DELONG: Yes, that you get a society where the returns to engaging in positive-sum, kind of, let’s win-win, figure out how to cooperate productively — if you’re a young man or woman on the make — are less than the returns from figuring out how to join some force-and-fraud, exploitation and domination machine, which in the modern age is usually powered by foreign demand from someone elsewhere who is richer: the drug lords in Latin America and the United States, the oil lords in the Middle East and the European Union, and so forth.

The middle-income trap looks to me a lot like that thing expanding its reach. That governmental technology of appropriation improves along with other technologies, and so there comes a point where it’s better and easier and more comfortable for yourself to try to join the other government regimentation machine than to be out there in the entrepreneurial and positive-sum machine. My understanding of the middle-income trap is that that’s where it comes from, and it seems scarily persistent.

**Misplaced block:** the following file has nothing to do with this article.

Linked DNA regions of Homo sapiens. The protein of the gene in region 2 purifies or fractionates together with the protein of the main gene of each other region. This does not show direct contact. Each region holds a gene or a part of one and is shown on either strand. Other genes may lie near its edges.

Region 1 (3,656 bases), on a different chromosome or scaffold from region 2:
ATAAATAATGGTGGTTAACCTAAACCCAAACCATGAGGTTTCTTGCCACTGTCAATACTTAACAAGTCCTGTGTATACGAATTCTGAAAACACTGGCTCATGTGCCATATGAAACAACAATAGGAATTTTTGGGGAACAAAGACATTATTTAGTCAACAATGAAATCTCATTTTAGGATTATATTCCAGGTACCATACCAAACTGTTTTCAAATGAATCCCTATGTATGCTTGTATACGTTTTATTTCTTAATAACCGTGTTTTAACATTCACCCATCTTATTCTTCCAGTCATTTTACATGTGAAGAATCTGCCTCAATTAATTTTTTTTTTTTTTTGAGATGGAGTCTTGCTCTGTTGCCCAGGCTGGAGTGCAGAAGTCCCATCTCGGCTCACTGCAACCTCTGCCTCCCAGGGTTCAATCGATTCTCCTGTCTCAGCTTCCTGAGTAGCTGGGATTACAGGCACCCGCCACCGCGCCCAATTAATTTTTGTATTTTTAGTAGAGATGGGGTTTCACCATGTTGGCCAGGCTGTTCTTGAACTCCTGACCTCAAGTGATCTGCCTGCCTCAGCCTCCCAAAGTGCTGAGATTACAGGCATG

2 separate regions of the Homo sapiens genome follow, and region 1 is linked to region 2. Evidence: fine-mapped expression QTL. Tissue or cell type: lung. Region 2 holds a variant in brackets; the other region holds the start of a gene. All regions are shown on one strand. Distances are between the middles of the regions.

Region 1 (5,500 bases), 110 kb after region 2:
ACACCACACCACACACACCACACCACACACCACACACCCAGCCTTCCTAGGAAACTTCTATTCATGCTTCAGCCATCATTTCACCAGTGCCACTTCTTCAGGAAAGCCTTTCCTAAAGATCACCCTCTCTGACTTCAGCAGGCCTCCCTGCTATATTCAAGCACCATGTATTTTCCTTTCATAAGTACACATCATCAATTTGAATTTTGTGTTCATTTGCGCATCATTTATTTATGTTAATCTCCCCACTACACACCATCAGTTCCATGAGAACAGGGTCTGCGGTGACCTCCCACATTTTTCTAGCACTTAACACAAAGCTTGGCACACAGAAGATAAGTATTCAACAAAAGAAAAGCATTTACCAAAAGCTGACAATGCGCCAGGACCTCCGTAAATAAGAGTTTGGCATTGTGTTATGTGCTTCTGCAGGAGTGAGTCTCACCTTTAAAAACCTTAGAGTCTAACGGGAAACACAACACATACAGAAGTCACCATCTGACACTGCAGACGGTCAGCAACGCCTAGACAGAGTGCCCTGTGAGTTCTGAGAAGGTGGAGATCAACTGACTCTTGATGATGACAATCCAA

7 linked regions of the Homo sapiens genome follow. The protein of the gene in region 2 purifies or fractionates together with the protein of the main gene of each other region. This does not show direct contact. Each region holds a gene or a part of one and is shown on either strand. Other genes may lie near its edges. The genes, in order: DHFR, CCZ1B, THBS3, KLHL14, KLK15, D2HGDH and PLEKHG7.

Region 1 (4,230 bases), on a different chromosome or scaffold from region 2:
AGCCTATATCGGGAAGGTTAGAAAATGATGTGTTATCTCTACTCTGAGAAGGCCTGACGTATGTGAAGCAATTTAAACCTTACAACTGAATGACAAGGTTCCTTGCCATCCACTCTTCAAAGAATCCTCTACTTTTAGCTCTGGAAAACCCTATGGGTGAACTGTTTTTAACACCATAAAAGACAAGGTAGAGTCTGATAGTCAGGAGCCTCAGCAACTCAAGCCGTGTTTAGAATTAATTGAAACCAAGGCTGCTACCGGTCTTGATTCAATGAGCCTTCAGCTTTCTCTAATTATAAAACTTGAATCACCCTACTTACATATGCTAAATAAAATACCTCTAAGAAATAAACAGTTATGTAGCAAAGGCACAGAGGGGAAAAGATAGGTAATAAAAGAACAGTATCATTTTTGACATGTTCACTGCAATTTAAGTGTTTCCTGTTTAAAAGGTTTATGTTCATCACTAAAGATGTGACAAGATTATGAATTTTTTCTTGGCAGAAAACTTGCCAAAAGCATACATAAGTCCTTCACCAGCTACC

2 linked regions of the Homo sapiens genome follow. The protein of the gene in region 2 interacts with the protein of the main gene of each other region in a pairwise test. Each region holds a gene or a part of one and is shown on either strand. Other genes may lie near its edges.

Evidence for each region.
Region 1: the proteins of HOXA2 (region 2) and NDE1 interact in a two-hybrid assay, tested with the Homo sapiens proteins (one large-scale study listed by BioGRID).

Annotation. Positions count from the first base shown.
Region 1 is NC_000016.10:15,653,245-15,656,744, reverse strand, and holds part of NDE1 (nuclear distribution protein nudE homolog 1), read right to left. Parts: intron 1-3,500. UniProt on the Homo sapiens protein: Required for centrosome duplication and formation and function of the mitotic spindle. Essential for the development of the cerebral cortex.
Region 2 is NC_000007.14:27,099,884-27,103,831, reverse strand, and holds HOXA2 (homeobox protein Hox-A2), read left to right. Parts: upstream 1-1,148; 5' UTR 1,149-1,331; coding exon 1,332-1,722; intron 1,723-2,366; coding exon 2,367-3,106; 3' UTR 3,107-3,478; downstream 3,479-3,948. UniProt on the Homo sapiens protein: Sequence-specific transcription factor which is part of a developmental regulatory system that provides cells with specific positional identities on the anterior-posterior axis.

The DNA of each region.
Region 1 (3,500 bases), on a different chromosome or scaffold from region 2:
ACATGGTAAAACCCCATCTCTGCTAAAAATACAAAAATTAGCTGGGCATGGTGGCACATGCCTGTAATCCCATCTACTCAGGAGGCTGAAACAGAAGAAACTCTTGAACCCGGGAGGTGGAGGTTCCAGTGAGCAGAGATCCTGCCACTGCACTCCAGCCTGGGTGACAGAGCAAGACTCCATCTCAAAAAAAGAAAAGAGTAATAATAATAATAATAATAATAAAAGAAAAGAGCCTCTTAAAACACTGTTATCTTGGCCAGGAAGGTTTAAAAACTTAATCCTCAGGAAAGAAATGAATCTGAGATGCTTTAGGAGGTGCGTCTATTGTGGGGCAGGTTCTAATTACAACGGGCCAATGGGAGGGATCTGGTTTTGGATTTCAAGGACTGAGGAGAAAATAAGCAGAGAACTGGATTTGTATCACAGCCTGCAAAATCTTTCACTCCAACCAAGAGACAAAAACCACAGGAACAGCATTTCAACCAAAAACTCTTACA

COWEN: But Ireland breaks out, right?

DELONG: I used to argue that divergence worldwide was largely the result of internal and external colonialism plus Lenin. If you were externally colonized, your colonizer really didn’t care about your economic development. If you were internally colonized by, say, an elite that regarded the rest of society as its prey and thought it was separate because they were descended from the conquistadors of Castile, they regarded the rest of the country as not just their prey, but the acquisition of knowledge and social power by the rest of the country is absolutely dangerous.

You combine that with Lenin’s extraordinary success at organization, and his pupils and their theological belief that the market must be damned to hell forever, and you get almost all of the divergence that we’ve seen since 1870.

Then, in the generation after World War II, I could say, well, failure to converge after the end of colonialism — that’s because they destroyed state institutions, and building a state is a complicated thing. You have to reward your friends in order to maintain control and establish — like Henry VIII stole the monasteries. Stealing entrepreneurial wealth is a good thing to do if you’re trying to maintain a stable state, and things will settle down.